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Westmoreland Co. Sheriff Defends ‘Zero Tolerance’ Policy

(Photo Credit: KDKA)

(Photo Credit: KDKA)

FREELAND-WEB-HEADSHOT-2013 Lynne Hayes-Freeland
Lynne Hayes-Freeland is a general assignment reporter known for live,...
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GREENSBURG (KDKA) – The sheriff of Westmoreland County is now requiring drug testing for his staff.

In fact, he and his management staff will undergo drug testing tomorrow.

This change in policy comes after a sheriff’s deputy was arrested last week.

However, Sheriff Jonathan Held said that woman wasn’t the first employee to have charges brought against them.

“We do have a zero tolerance policy here in the office,” Held said.

Part-time deputy Erika Ditch was charged with drug possession after being arrested in the parking lot of the East Liberty Target store.

According to police, they found Ditch and another woman doing heroin in their car.

Ditch resigned the day after she was released from jail.

However, at least three more current or former employees in the Sheriff’s Office have criminal records.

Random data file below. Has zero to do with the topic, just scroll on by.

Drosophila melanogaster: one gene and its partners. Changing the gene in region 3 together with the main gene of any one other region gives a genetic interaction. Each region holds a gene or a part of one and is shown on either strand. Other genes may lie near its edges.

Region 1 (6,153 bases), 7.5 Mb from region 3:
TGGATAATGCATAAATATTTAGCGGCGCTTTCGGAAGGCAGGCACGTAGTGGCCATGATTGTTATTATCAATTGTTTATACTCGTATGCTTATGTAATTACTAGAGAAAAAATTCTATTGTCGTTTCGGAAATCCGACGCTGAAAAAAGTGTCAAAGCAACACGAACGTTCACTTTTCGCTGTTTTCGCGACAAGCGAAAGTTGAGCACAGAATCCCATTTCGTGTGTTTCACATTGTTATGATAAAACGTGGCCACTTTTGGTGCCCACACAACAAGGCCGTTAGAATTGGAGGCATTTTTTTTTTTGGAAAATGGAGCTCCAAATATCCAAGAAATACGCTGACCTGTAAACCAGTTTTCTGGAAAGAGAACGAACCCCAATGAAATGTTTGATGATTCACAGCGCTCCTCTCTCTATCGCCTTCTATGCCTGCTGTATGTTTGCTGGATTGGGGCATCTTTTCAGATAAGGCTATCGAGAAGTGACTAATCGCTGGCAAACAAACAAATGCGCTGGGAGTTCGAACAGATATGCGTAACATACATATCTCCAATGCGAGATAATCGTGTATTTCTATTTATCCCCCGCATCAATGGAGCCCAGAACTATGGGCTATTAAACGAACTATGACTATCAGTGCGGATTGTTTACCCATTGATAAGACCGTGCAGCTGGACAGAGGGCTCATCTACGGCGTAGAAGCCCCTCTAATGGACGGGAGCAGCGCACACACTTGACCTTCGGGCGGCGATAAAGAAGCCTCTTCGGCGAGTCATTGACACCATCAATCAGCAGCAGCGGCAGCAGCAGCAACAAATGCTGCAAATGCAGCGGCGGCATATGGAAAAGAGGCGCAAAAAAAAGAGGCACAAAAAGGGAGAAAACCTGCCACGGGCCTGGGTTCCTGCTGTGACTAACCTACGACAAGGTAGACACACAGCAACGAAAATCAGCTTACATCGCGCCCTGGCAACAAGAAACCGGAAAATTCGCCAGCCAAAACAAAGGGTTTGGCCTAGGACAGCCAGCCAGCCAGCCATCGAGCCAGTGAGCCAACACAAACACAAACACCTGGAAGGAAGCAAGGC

Deputy Sheriff Alex Harshell, 25, of Greensburg was charged with drunk driving in February. He is in a rehab program for first-time offenders, and is on desk duty.

Deputy Sheriff Michael Murphy, 24, of Penn, pleaded guilty in 2009 to giving alcohol to minors. He was sentenced to one year of probation and still works for the county.

Clerk Mario Lizza, 35, of Scottdale was arrested last year for allegedly turning in drug-free urine to be used for a drug test. He went to a rehab program and served six months probation, but no longer works for the county.

When asked about his zero tolerance comment from last week Sheriff Held defended his hiring practices.

“That was zero tolerance for illegal drug use, use of illegal drugs. Alcohol is a legal drug, and I think every case, especially under the labor laws, it has to be taken on a case-by-case study,” Sheriff Held said. “If they’ve paid their debt to society, then they will be considered for employment.”

“As law enforcement, we’re not perfect. We’re people too. We can develop problems. We’re in high-stress jobs,” Sheriff Held said. “The important thing, as far as public trust is considered, is that law enforcement officers answer to their charges just like anybody else does and there’s no favors, no back handed, backroom deals and no cover-ups.”

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